In 1963, at the height of the girl groups' popularity, female artists recorded 32 percent of the records on the year-end singles chart. By 1969 only 6 percent of the year-end singles were by groups with female vocalists.<!--[if !supportFootnotes]-->[¢Ú]<!--[endif]-->

Considering rock music as popular culture and youth culture, it is necessary to draw on the gender discourse. Women were supposed to be fans (outsider), chasing rock stars, rather than being a rocker (producer). Historically, women have been defined to be unskilled in reference to the classical period of music. Rock music during that period had been few played by female instrumentalist which can be a proof for the conventional patriarchal ideology. And it was not only happening in the rock music circuit. Alice Gerrard, one of the members from the bluegrass band ¡°Hazel and Alice¡± wrote this in a letter:

"¡­One reason most women in bluegrass or even country music have tended not to possess the¡­skills is not for lack of inherent ability, but more because they have not been encouraged to develop these skills and qualities; or have felt and been made to feel that the skills were not in keeping with their oft-defined roles as women."<!--[if !supportFootnotes]-->[¢Û]<!--[endif]-->

The wide spread of rock music was also seeming to be reinforcement of the patriarchal ideologies. The unbalance of gender construction is the simplest evidence. It comes to the conclusion as Robert Walser¡¯s statement:

¡°Gender constructions¡­are significant not only because they reproduce and inflect patriarchal assumptions and ideologies but, more importantly, because popular music may teach us more than any other cultural form about the conflicts, conversations and bids for legitimacy and prestige that comprise cultural activity.¡±<!--[if !supportFootnotes]-->[¢Ü]<!--[endif]-->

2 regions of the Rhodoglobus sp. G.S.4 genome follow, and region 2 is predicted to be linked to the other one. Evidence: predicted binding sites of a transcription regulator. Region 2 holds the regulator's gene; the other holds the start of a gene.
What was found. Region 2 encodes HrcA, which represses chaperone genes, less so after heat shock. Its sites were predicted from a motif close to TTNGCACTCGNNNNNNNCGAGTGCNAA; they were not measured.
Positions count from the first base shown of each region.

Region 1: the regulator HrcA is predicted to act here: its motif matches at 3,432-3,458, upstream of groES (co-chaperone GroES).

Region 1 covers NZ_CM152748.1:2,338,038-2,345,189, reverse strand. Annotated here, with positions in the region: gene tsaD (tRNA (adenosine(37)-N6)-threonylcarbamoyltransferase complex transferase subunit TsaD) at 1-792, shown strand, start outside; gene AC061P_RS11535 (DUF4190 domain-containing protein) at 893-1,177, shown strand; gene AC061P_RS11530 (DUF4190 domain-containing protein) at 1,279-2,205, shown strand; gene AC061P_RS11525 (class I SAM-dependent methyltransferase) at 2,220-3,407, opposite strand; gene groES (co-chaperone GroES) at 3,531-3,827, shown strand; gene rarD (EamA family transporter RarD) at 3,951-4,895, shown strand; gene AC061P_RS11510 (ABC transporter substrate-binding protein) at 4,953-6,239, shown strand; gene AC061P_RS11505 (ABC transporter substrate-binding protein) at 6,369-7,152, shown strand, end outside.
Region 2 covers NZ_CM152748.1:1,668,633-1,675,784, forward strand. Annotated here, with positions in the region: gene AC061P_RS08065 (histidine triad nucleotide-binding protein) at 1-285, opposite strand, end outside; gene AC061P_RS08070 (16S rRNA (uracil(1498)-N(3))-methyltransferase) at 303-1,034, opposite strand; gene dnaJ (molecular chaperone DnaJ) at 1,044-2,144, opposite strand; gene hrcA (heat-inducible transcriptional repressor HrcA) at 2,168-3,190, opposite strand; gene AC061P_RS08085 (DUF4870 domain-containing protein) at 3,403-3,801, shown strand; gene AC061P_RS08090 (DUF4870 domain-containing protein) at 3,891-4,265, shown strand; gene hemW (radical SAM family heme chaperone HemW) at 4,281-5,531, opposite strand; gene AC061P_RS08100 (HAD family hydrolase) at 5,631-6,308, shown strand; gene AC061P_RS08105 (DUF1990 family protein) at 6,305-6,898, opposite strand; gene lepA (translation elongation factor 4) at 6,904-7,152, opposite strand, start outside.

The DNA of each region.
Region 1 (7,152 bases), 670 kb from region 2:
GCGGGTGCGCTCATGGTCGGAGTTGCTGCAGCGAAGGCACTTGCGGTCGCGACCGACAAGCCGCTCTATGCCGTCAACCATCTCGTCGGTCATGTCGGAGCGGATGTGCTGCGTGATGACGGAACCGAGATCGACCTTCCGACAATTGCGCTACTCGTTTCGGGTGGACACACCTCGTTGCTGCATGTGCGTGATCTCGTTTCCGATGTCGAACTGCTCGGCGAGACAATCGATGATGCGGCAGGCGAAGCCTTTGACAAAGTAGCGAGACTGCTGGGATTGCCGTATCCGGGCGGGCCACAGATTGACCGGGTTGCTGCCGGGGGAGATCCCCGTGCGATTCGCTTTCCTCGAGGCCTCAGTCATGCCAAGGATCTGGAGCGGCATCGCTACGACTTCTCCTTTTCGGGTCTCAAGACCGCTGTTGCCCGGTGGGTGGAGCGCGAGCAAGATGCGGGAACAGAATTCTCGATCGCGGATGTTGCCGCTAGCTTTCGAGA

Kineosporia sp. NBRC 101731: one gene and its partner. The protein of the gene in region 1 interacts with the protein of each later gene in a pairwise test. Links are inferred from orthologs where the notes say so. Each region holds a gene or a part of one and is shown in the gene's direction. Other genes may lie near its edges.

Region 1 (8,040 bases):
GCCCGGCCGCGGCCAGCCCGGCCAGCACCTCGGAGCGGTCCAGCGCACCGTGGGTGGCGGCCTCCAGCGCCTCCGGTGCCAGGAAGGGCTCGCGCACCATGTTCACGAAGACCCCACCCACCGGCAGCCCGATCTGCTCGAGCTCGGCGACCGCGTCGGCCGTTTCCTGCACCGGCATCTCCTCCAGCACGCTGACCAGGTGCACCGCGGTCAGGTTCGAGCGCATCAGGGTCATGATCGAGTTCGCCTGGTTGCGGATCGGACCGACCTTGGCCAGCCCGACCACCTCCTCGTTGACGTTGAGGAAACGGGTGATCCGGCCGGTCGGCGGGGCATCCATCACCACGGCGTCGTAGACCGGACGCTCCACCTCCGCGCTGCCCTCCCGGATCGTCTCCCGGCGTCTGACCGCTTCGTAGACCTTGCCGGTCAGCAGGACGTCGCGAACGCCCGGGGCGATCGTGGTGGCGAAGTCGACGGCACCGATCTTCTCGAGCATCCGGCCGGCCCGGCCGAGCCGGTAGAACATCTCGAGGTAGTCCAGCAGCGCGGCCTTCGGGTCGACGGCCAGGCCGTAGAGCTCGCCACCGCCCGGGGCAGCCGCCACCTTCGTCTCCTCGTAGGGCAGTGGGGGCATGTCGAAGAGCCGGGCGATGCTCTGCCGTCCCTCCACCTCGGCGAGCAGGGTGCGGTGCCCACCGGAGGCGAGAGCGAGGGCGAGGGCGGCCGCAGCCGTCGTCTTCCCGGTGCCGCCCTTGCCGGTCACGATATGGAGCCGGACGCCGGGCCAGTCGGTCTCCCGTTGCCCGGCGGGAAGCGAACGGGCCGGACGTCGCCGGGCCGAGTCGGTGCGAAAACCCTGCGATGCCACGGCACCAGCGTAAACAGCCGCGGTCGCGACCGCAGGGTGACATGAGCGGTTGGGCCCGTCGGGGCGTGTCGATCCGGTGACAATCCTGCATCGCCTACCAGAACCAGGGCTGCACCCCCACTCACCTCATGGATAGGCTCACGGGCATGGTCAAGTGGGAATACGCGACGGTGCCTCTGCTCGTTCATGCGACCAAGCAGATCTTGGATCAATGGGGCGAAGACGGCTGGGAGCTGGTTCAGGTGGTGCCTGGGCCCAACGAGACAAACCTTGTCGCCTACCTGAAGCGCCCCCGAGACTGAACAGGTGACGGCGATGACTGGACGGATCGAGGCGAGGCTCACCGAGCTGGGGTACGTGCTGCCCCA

Nonetheless, such situation went to a breach in late 1970s, due to the arisen feminism movement at the time. New type of female rocker took place, namely the so-called ¡°female singer-songwriter¡±. Joni Mitchell and Patti Smith are two exemplary figures who both have owned high degree of fames and influences. Joni Mitchell was a painter as well as music producer, whose concerns extended to not only the music but also politics and humanism. Her point of view from a female identity provided an ideaistic base for her musical works. Patti Simith was both a poet and a rocker. Similarly, she expressed her own experience and thoughts thru a large amount of songs embodied in lyrics. The two figures have successfully sought a new way for female rockers to make sounds. They preferred to express the feminine sides, rather than imitating male¡¯s masculinity as the former examples. In my opinion, their characteristics are much closer to the rock spirit, which is rebellious to the convention, and very recognizing for self-identification.

On the other side, feminism was rising at the time. As the feminist acclamations for the women¡¯s right and protests against patriarchy, women rockers appeared more and more powerful and independent from males.